Last academic year we tested speedlights in different ways – pointing it directly to the subject, bouncing from a wall or a ceiling, using a diffuser and a bouncing card.
This time we had some short tests to refresh knowledges with the difference that we used handmade bouncing cards generously supplied by our lecturer – cardboards with elastic bands. Below are 2 examples with the same camera settings (f/9, 1/125s, ISO 100) without and with the speedlight. First one is obviously underexposed (about 2 1/3 stops) while the second is correctly exposed, light and shadows are soft due to the bouncing card.
It’s a good alternative to a softbox or to bouncing flash from a wall or a ceiling, especially when there’s no surface to bounce from or it has a colour cast. The technique could be very useful when shooting events such as weddings and conferences. The card is cheap or free, as to weight it’s very light and handy because there’s no need for lighting stand or any assistance.
Next we learned how to fire a speedlight remotely using E-TTL II metering system. In that case camera built-in flash (or on-camera speedlight set as Master and if compatible with the system) acts as transmitter while remote speedlight (or speedlights) set to Slave performs the function of receiver. We put pop-up flash on minimum power and remote flash on full power to avoid bright direct light.
My camera doesn’t have wireless flash capabilities so I worked together with peers to understand how the system works. My conclusion concerning E-TTL II system is that it’s handy, does the job, no need to buy and to carry any additional equipment. On the other hand, the system is based on infrared communication between Master and Slave which means that Slave has to ‘see’ a signal (either direct or bounced light) from Master and in some cases it’s hardly achievable and uncomfortable.
Later we moved to testing speedlights with triggers. We used a kit which includes hot shoe mounted transmitter, receiver connected to the speedlight, stand, brackets and white umbrella which acts as a softbox when firing through it. If shooting outdoors it’s important to use sandbags to avoid falling and crashing equipment that can be caused by the wind and the windage area of the umbrella.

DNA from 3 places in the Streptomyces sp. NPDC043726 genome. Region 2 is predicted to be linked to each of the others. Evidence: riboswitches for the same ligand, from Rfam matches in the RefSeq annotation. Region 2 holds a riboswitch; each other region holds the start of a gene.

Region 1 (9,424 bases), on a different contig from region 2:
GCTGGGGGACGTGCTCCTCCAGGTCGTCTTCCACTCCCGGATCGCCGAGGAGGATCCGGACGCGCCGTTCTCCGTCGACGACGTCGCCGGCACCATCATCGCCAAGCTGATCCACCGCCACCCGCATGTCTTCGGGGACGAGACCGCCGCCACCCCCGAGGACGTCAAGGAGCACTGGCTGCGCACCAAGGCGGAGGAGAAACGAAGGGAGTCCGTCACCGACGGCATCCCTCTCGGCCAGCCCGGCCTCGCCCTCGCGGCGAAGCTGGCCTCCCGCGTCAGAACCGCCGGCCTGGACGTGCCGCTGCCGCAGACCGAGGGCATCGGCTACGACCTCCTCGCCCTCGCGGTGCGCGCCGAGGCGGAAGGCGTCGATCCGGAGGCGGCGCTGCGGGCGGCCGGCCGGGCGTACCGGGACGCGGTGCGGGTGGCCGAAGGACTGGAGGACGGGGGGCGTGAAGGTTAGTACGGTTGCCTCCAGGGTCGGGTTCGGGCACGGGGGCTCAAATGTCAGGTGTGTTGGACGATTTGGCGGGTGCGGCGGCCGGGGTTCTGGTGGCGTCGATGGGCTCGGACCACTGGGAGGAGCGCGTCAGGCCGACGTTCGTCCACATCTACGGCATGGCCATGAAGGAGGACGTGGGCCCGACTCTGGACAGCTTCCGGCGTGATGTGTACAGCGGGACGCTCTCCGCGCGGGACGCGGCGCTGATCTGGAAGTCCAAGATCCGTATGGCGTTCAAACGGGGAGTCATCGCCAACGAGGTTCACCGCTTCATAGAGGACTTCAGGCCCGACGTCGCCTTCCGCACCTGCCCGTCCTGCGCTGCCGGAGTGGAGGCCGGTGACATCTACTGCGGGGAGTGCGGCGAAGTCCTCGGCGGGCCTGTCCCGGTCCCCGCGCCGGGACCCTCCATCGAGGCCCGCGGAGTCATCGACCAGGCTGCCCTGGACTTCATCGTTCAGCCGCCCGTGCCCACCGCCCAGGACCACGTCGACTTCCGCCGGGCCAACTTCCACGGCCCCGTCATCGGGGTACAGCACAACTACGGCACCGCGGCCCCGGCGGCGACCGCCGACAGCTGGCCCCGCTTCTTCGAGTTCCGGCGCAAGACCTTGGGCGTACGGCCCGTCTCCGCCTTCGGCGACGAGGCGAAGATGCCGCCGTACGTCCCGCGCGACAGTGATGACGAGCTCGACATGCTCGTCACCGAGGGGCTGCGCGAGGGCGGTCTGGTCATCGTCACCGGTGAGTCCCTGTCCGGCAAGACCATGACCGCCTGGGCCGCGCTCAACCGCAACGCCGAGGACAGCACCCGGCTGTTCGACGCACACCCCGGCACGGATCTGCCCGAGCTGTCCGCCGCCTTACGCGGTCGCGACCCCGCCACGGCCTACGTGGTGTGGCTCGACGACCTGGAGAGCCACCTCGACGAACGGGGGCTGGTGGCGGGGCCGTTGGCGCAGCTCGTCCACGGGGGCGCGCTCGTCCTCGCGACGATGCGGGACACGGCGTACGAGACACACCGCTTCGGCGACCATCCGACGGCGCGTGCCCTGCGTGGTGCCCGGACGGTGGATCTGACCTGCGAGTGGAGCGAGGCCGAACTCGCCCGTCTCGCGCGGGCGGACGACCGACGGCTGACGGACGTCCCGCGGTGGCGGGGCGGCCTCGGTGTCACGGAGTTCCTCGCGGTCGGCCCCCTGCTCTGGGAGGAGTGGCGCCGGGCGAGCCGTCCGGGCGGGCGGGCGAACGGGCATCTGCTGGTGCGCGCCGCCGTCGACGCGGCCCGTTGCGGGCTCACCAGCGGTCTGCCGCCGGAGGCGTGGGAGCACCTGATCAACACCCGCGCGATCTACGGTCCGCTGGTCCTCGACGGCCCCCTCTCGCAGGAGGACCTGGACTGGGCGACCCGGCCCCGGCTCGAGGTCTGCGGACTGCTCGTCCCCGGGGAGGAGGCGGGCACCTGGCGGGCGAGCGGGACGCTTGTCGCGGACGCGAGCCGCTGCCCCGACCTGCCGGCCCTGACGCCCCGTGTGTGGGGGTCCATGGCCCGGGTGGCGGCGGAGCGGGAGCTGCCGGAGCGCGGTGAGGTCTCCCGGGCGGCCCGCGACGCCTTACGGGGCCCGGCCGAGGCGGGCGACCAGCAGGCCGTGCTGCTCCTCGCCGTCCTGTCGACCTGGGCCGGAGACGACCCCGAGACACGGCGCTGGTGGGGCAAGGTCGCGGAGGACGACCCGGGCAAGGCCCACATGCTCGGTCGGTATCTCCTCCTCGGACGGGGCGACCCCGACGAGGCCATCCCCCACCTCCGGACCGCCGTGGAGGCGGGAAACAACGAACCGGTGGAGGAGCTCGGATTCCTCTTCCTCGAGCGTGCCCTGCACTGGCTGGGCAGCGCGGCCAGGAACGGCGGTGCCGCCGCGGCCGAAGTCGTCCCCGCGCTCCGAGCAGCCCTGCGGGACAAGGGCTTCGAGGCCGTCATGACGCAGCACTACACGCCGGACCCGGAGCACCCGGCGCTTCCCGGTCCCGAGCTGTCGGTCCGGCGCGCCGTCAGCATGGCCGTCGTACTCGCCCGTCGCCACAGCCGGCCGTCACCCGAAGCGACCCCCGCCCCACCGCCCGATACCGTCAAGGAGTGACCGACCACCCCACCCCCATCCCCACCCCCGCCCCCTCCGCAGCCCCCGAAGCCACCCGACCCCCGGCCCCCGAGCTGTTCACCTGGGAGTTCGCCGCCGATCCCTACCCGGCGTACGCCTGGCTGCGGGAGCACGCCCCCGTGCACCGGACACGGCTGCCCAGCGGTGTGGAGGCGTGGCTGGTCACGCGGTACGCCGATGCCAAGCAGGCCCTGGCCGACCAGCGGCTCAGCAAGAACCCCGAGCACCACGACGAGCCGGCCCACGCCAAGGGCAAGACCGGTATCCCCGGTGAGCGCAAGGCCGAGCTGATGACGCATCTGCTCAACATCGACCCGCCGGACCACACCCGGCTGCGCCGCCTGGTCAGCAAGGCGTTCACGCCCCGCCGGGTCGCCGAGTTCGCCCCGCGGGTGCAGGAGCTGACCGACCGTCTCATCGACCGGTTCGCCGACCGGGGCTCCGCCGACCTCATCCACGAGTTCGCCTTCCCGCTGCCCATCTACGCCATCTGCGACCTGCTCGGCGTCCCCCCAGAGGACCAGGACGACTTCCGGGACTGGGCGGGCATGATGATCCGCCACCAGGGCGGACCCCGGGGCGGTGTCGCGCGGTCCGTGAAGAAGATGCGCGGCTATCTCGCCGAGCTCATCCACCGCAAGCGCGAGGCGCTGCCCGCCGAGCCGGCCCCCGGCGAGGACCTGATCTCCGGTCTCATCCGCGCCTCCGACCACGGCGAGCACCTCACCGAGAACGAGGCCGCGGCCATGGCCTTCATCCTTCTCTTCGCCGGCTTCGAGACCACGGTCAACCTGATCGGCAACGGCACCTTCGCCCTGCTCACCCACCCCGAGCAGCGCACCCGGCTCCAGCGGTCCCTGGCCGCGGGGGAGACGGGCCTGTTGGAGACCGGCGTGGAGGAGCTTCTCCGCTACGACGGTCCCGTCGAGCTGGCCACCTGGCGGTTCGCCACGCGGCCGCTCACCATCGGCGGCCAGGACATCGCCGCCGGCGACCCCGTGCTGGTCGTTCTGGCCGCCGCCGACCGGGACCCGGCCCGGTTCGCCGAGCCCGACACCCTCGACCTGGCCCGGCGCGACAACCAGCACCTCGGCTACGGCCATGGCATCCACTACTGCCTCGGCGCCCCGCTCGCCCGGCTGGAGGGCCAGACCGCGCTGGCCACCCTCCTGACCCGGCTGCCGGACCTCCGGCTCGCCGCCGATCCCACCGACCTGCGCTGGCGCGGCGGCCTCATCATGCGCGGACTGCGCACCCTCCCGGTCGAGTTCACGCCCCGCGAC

Below are two photographs without and with the lighting kit. I set ISO 400 to include background to the shot. First image (f/4, 1/40s) has overexposed background (bleached sky) and underexposed subject (model’s face is in the shadow). Second one (f/4, 1/125) was taken using the kit so with the help of a lightmeter I was able to expose both the background and the subject correctly. I find the kit almost as good as studio softbox with the main difference in output power.
In conclusion I’d like to say that I was impressed by the results I’ve got using the kit, photographs benefit in professional and aesthetic way. Furthermore the kit is relatively cheap, compact and light and can be used on location. It’s especially useful when building a ‘stage’ in the studio is time-consuming, expensive and irrational while required environment already exists in available space. It’s also helpful to have such a kit when taking some staged wedding photographs, to set up a photo booth at a party or any other event.
This conclusion drove me to idea of acquiring similar kit, so I made a research on the equipment. Firstly, I wondered if it’s possible to find triggers, maybe not as advanced as the College owns but affordable for me so that I could buy them at once. I came across Yongnuo RF-603 II triggers (I already own Yongnuo flashgun which works fine for me), here is description: Yongnuo RF-603 II Wireless Flash Trigger Set for Canon C3. I also searched for a comparison with previous models because they were even cheaper and found very informative review: YONGNUO RF-603 II – Now Available. I made up my mind about buying RF-603 II, a pair of those cost me less than 20£. Both triggers are identical and have OFF/TX/TRX switch so either of them can work as a transmitter or a receiver. The set also includes shutter release cable so the triggers can work as a wireless shutter release control. I found this purchase is a great value for the money.
Concerning umbrellas I was aware that white one gives softer light than reflective one, so for the start I decided to buy a shoot-through umbrella because most portraits I shoot are calm, vice dynamic. Still I wanted to find out how the size of the umbrella effects lighting. Here is a discussion on the topic: What are the effects of umbrella size? and an article: How to Choose an Umbrella. Considering these sources I decided to buy 40” umbrella – big enough to light quite a big scene and small enough to put it into bag containing flash stand.
As for a stand and brackets I think the main thing at the moment is to choose those that have metal mounts to avoid broken equipment.